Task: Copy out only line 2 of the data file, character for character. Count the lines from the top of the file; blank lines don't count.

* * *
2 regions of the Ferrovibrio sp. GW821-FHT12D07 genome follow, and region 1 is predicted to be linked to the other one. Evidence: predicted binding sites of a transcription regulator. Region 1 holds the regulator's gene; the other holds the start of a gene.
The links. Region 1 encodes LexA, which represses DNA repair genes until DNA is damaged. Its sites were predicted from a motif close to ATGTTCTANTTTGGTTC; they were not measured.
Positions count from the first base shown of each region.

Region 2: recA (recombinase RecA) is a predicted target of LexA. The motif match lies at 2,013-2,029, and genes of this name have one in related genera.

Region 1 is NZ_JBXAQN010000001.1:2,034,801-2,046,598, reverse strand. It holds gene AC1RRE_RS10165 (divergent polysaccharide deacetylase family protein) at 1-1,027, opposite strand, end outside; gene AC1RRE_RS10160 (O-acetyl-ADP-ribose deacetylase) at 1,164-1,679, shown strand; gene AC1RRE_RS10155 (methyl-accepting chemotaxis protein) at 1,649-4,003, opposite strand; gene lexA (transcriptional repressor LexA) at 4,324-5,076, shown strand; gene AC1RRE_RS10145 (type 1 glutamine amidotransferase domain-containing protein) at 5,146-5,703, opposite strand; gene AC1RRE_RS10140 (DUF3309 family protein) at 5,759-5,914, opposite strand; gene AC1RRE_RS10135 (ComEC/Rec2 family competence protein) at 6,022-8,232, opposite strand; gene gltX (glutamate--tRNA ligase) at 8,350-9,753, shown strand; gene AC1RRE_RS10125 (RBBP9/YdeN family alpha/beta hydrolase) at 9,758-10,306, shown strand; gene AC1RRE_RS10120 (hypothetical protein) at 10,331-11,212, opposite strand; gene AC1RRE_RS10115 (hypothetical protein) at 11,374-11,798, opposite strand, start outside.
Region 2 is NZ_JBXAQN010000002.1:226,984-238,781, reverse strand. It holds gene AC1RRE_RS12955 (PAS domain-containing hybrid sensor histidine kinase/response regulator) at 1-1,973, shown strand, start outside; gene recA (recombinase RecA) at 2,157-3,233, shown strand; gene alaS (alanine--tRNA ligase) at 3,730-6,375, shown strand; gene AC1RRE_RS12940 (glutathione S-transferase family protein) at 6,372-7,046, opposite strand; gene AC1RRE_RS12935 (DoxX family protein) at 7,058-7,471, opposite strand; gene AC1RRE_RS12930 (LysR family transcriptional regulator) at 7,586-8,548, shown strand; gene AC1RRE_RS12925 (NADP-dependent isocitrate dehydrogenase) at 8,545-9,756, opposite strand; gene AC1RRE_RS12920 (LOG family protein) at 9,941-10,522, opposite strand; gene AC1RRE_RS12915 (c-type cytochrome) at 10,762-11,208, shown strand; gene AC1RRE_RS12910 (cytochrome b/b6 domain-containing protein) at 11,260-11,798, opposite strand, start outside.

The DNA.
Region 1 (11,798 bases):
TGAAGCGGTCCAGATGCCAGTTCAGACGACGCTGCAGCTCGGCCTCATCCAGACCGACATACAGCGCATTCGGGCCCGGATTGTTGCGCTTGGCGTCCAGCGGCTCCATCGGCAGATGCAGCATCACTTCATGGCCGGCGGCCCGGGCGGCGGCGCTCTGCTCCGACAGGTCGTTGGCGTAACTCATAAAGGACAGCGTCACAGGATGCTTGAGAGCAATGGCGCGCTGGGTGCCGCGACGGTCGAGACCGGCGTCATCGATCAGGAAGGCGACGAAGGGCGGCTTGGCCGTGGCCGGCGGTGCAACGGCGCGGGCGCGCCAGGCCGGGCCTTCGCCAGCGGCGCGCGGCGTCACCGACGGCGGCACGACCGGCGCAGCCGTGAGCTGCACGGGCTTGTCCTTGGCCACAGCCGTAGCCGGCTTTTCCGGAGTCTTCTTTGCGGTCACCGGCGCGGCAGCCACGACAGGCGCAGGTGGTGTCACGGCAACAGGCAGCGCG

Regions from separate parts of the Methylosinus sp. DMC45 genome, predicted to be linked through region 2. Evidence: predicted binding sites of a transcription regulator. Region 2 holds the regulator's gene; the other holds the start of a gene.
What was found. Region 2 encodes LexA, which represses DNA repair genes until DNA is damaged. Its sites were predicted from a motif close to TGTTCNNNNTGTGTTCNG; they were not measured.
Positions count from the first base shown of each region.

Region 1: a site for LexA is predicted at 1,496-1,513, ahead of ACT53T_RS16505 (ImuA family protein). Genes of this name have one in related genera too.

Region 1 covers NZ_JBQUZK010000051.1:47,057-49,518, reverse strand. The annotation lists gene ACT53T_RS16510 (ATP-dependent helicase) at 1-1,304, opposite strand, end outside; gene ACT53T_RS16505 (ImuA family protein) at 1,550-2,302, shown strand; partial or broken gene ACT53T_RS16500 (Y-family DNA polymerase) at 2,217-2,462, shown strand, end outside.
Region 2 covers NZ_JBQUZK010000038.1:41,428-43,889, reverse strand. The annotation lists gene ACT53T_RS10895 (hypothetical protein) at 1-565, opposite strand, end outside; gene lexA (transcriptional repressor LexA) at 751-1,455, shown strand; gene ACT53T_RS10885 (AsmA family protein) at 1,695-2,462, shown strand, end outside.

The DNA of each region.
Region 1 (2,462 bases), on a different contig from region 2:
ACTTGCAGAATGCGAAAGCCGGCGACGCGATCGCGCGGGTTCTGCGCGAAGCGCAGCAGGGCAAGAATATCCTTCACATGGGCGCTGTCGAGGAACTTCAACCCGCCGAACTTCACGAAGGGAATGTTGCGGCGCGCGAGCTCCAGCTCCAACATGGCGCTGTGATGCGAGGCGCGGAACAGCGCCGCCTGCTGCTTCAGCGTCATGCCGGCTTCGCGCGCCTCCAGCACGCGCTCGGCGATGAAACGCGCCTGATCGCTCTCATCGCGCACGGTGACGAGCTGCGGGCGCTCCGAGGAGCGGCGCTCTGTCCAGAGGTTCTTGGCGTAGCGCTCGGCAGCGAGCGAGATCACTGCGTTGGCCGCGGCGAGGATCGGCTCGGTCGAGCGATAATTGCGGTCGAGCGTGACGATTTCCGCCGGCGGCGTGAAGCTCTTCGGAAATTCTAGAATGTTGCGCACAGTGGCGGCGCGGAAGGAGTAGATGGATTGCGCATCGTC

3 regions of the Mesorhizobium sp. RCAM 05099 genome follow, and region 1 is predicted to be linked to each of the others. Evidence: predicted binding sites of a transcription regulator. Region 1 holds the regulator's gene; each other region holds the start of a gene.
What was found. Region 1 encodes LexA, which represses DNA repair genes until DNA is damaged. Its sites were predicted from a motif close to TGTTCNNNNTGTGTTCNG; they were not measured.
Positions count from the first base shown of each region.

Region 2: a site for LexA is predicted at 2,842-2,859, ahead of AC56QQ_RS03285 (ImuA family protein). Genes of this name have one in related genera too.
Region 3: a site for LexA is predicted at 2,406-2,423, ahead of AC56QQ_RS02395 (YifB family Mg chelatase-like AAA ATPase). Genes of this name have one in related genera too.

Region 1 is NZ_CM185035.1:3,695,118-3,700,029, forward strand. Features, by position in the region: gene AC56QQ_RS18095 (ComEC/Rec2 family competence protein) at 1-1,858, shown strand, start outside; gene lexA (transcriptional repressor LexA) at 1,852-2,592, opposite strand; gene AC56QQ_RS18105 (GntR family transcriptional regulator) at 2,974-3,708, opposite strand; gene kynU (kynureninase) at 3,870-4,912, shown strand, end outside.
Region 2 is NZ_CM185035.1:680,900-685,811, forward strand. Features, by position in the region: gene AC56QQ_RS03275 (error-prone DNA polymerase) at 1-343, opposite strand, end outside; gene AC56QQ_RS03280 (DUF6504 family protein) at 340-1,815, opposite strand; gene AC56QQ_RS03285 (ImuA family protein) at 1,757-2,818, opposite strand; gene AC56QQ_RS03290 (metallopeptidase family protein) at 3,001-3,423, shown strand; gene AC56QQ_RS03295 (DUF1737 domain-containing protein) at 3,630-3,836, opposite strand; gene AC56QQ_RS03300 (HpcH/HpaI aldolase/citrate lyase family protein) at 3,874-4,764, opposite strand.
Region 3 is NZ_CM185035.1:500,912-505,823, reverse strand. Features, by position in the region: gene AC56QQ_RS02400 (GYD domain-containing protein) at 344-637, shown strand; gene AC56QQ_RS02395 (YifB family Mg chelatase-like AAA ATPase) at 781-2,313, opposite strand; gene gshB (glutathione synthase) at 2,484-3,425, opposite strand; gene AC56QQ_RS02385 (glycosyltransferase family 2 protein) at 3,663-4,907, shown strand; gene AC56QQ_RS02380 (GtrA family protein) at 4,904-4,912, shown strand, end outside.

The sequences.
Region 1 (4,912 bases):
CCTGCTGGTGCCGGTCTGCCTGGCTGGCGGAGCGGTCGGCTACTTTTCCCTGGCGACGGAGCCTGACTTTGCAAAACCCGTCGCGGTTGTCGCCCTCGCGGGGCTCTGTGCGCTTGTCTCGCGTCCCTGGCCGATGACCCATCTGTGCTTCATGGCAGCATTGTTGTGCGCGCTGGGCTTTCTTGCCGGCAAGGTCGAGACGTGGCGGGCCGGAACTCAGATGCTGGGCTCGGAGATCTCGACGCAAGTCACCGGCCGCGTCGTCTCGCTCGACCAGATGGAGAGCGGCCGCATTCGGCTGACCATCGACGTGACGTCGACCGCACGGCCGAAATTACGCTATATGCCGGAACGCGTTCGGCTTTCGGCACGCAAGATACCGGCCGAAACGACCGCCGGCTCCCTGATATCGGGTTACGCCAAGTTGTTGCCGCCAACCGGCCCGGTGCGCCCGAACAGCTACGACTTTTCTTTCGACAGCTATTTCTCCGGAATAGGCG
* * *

The links. Region 1 encodes LexA, which represses DNA repair genes until DNA is damaged. Its sites were predicted from a motif close to ATGTTCTANTTTGGTTC; they were not measured.